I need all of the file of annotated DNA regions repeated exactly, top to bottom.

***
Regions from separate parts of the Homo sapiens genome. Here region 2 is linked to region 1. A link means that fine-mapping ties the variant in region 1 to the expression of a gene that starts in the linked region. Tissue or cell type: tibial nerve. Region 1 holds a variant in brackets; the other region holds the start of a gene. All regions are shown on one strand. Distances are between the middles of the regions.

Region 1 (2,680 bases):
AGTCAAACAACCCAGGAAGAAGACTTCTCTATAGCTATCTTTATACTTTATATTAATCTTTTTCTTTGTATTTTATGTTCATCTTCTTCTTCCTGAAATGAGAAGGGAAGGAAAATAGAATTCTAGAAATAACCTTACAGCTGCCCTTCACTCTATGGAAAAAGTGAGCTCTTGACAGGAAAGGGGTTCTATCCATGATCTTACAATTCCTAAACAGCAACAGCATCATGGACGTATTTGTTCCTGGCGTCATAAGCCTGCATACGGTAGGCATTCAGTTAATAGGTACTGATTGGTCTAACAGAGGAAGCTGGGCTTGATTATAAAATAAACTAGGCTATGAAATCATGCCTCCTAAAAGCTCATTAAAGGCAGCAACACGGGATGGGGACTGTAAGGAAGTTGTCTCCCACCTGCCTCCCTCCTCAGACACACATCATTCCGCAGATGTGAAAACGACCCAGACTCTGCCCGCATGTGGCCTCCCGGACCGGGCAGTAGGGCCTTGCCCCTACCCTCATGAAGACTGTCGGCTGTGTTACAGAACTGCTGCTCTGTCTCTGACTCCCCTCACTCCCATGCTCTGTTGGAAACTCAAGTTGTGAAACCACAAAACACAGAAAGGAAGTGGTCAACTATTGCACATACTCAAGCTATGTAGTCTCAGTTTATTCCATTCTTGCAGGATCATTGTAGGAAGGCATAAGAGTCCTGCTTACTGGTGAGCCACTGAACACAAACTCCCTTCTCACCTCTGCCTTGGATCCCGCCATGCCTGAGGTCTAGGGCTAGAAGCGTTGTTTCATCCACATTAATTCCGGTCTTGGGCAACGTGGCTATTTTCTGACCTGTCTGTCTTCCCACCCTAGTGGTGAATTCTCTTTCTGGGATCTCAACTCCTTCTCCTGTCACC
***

Regions from separate parts of the Homo sapiens genome. Here region 2 is linked to region 1. A link means that fine-mapping ties the variant in region 1 to the expression of a gene that starts in the linked region. Tissue or cell type: tibial nerve. Region 1 holds a variant in brackets; the other region holds the start of a gene. All regions are shown on one strand. Distances are between the middles of the regions.

Region 1 (2,680 bases):
AGTCAAACAACCCAGGAAGAAGACTTCTCTATAGCTATCTTTATACTTTATATTAATCTTTTTCTTTGTATTTTATGTTCATCTTCTTCTTCCTGAAATGAGAAGGGAAGGAAAATAGAATTCTAGAAATAACCTTACAGCTGCCCTTCACTCTATGGAAAAAGTGAGCTCTTGACAGGAAAGGGGTTCTATCCATGATCTTACAATTCCTAAACAGCAACAGCATCATGGACGTATTTGTTCCTGGCGTCATAAGCCTGCATACGGTAGGCATTCAGTTAATAGGTACTGATTGGTCTAACAGAGGAAGCTGGGCTTGATTATAAAATAAACTAGGCTATGAAATCATGCCTCCTAAAAGCTCATTAAAGGCAGCAACACGGGATGGGGACTGTAAGGAAGTTGTCTCCCACCTGCCTCCCTCCTCAGACACACATCATTCCGCAGATGTGAAAACGACCCAGACTCTGCCCGCATGTGGCCTCCCGGACCGGGCAGTAGGGCCTTGCCCCTACCCTCATGAAGACTGTCGGCTGTGTTACAGAACTGCTGCTCTGTCTCTGACTCCCCTCACTCCCATGCTCTGTTGGAAACTCAAGTTGTGAAACCACAAAACACAGAAAGGAAGTGGTCAACTATTGCACATACTCAAGCTATGTAGTCTCAGTTTATTCCATTCTTGCAGGATCATTGTAGGAAGGCATAAGAGTCCTGCTTACTGGTGAGCCACTGAACACAAACTCCCTTCTCACCTCTGCCTTGGATCCCGCCATGCCTGAGGTCTAGGGCTAGAAGCGTTGTTTCATCCACATTAATTCCGGTCTTGGGCAACGTGGCTATTTTCTGACCTGTCTGTCTTCCCACCCTAGTGGTGAATTCTCTTTCTGGGATCTCAACTCCTTCTCCTGTCACC